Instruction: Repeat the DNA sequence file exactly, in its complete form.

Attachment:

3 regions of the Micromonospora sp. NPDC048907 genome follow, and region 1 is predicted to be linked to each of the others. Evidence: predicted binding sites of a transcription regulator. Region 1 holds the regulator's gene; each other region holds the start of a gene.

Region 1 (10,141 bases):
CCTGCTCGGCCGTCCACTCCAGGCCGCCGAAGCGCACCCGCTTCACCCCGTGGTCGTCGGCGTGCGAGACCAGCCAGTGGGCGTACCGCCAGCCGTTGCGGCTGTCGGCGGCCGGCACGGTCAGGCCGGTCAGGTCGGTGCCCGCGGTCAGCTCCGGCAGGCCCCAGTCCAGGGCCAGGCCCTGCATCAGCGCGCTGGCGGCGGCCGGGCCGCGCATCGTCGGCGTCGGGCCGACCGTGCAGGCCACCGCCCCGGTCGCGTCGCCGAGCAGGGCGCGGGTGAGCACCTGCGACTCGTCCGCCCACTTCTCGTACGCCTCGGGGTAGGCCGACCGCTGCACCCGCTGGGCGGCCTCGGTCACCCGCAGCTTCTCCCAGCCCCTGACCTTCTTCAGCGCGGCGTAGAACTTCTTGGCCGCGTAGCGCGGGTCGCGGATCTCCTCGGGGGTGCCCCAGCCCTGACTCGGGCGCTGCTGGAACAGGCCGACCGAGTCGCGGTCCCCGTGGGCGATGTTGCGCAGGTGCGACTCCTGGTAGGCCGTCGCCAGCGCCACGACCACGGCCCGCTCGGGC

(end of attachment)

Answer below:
3 regions of the Micromonospora sp. NPDC048907 genome follow, and region 1 is predicted to be linked to each of the others. Evidence: predicted binding sites of a transcription regulator. Region 1 holds the regulator's gene; each other region holds the start of a gene.

Region 1 (10,141 bases):
CCTGCTCGGCCGTCCACTCCAGGCCGCCGAAGCGCACCCGCTTCACCCCGTGGTCGTCGGCGTGCGAGACCAGCCAGTGGGCGTACCGCCAGCCGTTGCGGCTGTCGGCGGCCGGCACGGTCAGGCCGGTCAGGTCGGTGCCCGCGGTCAGCTCCGGCAGGCCCCAGTCCAGGGCCAGGCCCTGCATCAGCGCGCTGGCGGCGGCCGGGCCGCGCATCGTCGGCGTCGGGCCGACCGTGCAGGCCACCGCCCCGGTCGCGTCGCCGAGCAGGGCGCGGGTGAGCACCTGCGACTCGTCCGCCCACTTCTCGTACGCCTCGGGGTAGGCCGACCGCTGCACCCGCTGGGCGGCCTCGGTCACCCGCAGCTTCTCCCAGCCCCTGACCTTCTTCAGCGCGGCGTAGAACTTCTTGGCCGCGTAGCGCGGGTCGCGGATCTCCTCGGGGGTGCCCCAGCCCTGACTCGGGCGCTGCTGGAACAGGCCGACCGAGTCGCGGTCCCCGTGGGCGATGTTGCGCAGGTGCGACTCCTGGTAGGCCGTCGCCAGCGCCACGACCACGGCCCGCTCGGGC